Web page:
In his research, McGowan Institute for Regenerative Medicine
faculty member Stephen Strom, PhD (pictured), Professor, Division of Cellular and Molecular Pathology at the University of Pittsburgh, has found that cells isolated from placental tissues are a uniquely useful and noncontroversial stem cell source. Cells isolated from the placenta have been the subject of intense investigation because many of the cells express characteristics of multipotent or even pluripotent stem cells. Cells isolated from placentas also have some unique properties as compared to some other stem cell sources in that they are isolated from a tissue that is normally discarded following birth, they are quite plentiful and easily isolated, and they do not produce tumors when transplanted.
"My lab was looking at alternative stem cells, and we were trying to identify renewable and what was perceived by some as a more ethical source," Dr. Strom said.
Cells from the placental tissues such as amnion and chorion have been reported to display multilineage differentiation and surface marker and gene expression patterns consistent with embryonic stem and mesenchymal stem cells, respectively. When subjected to specific differentiation protocols, amniotic epithelial cells display markers of differentiation to cardiomyocytes, neurons, pancreatic cells, and hepatocytes.
Dr. Strom and his colleagues have reported that if specific and efficient methods could be developed to induce differentiation of these cells to hepatocytes, the amnion may become a useful source of cells for liver transplants. Other research efforts in his lab have shown that stem cells contained in the amniotic membrane may be useful for cellular repair of the damaged heart. These stem cells may even be used to expedite damage caused by burns, a clinical application that a Pittsburgh-based startup company is now exploring built on his work.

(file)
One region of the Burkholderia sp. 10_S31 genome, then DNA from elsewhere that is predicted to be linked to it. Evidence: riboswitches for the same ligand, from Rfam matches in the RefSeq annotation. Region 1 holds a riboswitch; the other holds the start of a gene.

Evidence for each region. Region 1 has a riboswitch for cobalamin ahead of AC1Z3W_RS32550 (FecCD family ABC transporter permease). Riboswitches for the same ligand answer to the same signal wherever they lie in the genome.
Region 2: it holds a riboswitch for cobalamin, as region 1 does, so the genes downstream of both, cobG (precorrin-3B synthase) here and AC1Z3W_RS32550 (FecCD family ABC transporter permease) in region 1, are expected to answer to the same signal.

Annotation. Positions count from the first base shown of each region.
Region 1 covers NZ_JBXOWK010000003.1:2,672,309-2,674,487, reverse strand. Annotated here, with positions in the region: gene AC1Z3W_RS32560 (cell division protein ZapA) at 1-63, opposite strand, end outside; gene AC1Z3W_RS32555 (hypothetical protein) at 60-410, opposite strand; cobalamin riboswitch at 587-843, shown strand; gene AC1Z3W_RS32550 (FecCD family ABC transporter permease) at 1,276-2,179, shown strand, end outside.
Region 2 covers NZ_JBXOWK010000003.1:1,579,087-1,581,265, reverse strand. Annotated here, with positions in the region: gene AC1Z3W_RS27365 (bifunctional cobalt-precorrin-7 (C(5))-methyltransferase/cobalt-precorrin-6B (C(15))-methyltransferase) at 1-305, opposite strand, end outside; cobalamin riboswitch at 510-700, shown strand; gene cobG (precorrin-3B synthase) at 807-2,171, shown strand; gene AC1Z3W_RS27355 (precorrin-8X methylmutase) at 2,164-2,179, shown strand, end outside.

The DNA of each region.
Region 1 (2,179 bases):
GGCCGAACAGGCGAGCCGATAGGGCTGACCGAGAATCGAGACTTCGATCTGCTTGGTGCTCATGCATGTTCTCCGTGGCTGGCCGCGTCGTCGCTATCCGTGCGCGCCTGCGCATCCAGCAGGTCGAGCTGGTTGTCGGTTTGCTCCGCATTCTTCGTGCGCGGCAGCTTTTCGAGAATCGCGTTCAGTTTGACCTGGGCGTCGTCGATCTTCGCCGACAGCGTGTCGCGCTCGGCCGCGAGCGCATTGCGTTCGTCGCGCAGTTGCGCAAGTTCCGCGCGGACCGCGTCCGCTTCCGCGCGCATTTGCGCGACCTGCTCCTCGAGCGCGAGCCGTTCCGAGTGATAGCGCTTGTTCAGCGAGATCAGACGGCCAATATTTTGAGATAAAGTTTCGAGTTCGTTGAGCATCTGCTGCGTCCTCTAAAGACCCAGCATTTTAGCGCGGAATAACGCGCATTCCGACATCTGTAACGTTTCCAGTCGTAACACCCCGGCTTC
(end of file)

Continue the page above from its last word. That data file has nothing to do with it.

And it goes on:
Placentas, usually discarded after births, are a rich source of stem cells that can be coaxed to accelerate healing by simply being sprinkled onto a wound, Dr. Strom said.
The first international Workshop on Placenta Derived Stem Cells was held in Brescia, Italy, in 2007. During the Workshop, Dr. Strom spoke of the features of placenta derived stems cells and their clinical potential. Later, Dr. Strom was part of the published review to summarize and provide the state-of-the-art of research in this field, addressing aspects such as cell isolation protocols and characteristics of these cells, as well as providing preliminary indications of the possibilities for use of these cells in future clinical applications.
Illustration: McGowan Institute for Regenerative Medicine.
Pittsburgh Tribune-Review (09/21/09)
Abstract (Cell Transplantation. 2009;18(4):477-86)
Abstract (Methods in Molecular Biology. 2009;481:155-68)
Abstract (Stem Cells. 2008 Feb;26(2):300-11)
Preliminary Program--Workshop on Placenta Derived Stem Cells, March 2007
Bio: Dr. Stephen Strom